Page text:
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Posted August 24, 2012 | comments Leave a comment

Poultry slaughterhouse permit pulled

By Alex Bridges -- abridges@nvdaily.com

A Mt. Jackson man pulled his plans to build a poultry slaughterhouse near town that sparked protest by neighbors.

The Shenandoah County Board of Supervisors had planned to take action Tuesday on a special-use permit requested by Edwin and Dana Wilson to operate a slaughterhouse at 4154 Conicville Road. Wilson has withdrawn the application for the permit, according to Zoning Subdivision Administrator Joyce Fadeley.

"They did, in effect, pull the application, saying 'no, I don't want to go forward,'" Fadeley said Friday. "If they do choose to go forward sometime in the future they have to go through the whole process again."

The Wilsons plan to construct a building to house and grow chickens for which the county requires a zoning permit, according to Fadeley. Under a farming exemption the Wilsons do not need a building permit to construct the facility, Fadeley said.

Without the special-use permit, different exemptions under state regulations allow the Wilsons to slaughter up to 1,000 or 20,000 birds per year.

"He's still under that same exemption so he can continue to do whatever he was doing before he came to the county to ask for that poultry slaughterhouse," Fadeley said.

The special-use permit would have given the county and other outside agencies increased regulatory power over the slaughterhouse operation as Wilson had proposed.

"To take this facility to this level gives us an opportunity to work alongside the Virginia Department of Health, the Virginia Department of Agriculture [and Consumer Services], the U.S. [Department of Agriculture to make sure the facility has all the components required," Fadeley said. "This just kind of opened the door for us to be involved.

"It's a state law and I don't believe that we really have any authority," Fadeley added.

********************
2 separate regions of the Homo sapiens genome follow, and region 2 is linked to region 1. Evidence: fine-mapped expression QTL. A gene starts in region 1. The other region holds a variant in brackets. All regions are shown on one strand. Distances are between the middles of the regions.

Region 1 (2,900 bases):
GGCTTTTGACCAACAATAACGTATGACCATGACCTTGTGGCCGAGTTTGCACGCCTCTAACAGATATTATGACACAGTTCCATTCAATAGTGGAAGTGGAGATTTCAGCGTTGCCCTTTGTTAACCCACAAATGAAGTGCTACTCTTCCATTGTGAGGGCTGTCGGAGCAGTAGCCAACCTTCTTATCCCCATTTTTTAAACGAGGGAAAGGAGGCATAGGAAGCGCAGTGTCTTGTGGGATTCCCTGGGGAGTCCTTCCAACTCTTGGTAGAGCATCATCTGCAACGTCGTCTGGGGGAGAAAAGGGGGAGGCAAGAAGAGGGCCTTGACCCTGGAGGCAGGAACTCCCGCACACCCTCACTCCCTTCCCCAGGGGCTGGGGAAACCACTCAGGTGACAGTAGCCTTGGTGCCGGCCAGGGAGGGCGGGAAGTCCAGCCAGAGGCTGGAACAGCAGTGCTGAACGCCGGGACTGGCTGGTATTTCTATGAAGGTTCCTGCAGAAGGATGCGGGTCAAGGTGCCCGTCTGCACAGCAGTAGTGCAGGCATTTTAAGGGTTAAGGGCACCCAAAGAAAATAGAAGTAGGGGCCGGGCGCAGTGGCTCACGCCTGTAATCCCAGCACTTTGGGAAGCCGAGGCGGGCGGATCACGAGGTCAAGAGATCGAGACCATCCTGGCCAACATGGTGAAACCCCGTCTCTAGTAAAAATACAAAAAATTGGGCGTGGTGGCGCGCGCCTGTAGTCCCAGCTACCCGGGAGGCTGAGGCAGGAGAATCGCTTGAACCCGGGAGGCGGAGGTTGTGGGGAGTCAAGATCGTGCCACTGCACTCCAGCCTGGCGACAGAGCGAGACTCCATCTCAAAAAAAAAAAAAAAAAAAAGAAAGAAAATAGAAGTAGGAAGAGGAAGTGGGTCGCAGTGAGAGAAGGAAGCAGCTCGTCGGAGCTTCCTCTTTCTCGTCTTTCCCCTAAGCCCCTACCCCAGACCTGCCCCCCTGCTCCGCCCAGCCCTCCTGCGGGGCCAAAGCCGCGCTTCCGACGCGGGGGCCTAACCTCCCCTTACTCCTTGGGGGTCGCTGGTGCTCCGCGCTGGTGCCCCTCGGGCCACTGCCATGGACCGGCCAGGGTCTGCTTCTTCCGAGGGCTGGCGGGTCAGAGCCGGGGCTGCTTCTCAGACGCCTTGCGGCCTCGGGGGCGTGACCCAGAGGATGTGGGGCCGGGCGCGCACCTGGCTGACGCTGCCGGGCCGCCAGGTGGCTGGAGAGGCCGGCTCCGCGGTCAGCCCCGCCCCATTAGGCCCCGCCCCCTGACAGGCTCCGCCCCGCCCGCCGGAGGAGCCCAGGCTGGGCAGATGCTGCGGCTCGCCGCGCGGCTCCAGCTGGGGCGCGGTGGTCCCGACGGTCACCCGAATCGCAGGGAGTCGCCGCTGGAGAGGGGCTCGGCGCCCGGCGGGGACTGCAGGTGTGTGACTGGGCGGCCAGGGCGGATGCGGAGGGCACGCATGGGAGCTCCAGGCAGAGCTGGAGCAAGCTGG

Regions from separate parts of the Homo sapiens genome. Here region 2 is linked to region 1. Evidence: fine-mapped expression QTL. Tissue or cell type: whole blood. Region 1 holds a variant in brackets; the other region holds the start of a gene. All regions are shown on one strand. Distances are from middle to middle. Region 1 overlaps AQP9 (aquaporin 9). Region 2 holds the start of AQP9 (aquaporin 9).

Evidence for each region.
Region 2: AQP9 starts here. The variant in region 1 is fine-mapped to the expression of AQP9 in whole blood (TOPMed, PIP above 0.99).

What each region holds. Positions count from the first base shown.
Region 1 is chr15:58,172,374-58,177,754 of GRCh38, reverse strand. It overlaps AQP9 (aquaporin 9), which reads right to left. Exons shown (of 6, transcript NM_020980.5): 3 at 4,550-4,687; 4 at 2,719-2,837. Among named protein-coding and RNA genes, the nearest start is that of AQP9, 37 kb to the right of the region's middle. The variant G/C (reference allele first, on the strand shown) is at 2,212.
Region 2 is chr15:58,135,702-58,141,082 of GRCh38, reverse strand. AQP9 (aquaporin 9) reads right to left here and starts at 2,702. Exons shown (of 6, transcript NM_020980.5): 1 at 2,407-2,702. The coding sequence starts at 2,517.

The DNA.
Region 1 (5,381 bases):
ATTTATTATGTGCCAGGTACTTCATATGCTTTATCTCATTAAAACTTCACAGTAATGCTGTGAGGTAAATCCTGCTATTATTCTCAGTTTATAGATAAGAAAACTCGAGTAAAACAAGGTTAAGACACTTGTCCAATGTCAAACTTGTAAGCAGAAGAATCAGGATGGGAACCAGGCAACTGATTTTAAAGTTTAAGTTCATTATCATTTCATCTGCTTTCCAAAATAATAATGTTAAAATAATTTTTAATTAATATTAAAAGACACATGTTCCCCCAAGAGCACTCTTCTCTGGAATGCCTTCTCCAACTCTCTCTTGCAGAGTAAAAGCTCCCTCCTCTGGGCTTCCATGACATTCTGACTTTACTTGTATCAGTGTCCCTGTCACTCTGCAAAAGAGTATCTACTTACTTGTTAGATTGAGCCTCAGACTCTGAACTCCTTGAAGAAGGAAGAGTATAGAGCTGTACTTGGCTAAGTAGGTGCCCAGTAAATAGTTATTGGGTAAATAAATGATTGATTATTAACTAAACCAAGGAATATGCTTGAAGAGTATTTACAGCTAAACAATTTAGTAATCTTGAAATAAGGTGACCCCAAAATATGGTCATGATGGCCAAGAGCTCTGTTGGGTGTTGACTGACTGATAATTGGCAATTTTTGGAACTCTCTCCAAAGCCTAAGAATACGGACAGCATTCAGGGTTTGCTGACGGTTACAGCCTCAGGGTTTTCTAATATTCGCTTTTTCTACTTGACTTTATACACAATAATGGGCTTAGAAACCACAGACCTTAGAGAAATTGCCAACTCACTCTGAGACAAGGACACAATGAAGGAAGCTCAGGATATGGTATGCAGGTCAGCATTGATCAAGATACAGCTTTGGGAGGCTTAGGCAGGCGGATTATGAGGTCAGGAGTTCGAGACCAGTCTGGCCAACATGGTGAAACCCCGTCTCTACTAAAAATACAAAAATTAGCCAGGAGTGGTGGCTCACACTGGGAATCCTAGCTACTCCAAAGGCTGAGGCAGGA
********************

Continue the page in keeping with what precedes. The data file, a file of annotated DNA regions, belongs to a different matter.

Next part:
Agricultural zoning regulations in the county require a special-use permit for a slaughterhouse. However, the state regulations for the slaughtering of poultry, which "trump" local rules, allow certain exemptions depending on the number of animals killed and processed, Fadeley explained. The official noted that the county's authority remains limited. Fadeley added that the county ordinance does not differentiate between a poultry abattoir and the traditional slaughterhouse because the state always had treated the two separately.

The Planning Commission, after a joint public hearing with the board on June 26, recommended supervisors deny the request. Neighbors of the site spoke against the request and voiced concerns about the potential smell, traffic problems and environmental impact of the slaughterhouse use. The board postponed action on the permit at the request of Supervisor Steven A. Baker to give him time to gather information on the matter.

At the meeting with concerned residents Baker tried to explain that Wilson's plans called for a small operation within a 600-square-foot structure. By granting the special-use permit various local, state and federal agencies would have had regulatory power and oversight of Wilson's operations. Edwin and Dana Wilson did not attend the meeting. Some time after the meeting the Wilsons withdrew the application, Fadeley said.

Some residents asked Fadeley whether the Wilsons had obtained necessary permits for other structures built on the property. The county issued the Wilsons a zoning permit for a barn on the site five or six years ago, Fadeley said. When the Wilsons go back to the county to apply for the zoning permit for the new chicken house they plan to build, Fadeley said she told them to seek the same document for each of the several smaller structures on the site, including a lean-to used as shelter for pigs. Fadeley approved zoning permits for all existing buildings and the farm structure the Wilson plan to build for chickens, she said.

Fadeley noted that Wilson had not installed footings for the proposed slaughterhouse, as alleged, but rather only dug holes for the building.

As Fadeley recalled, Wilson came to her office seeking to build a poultry-growing operation. The county requires a zoning permit to house more than 200 birds though regulations do not limit the number of birds a person can grow.

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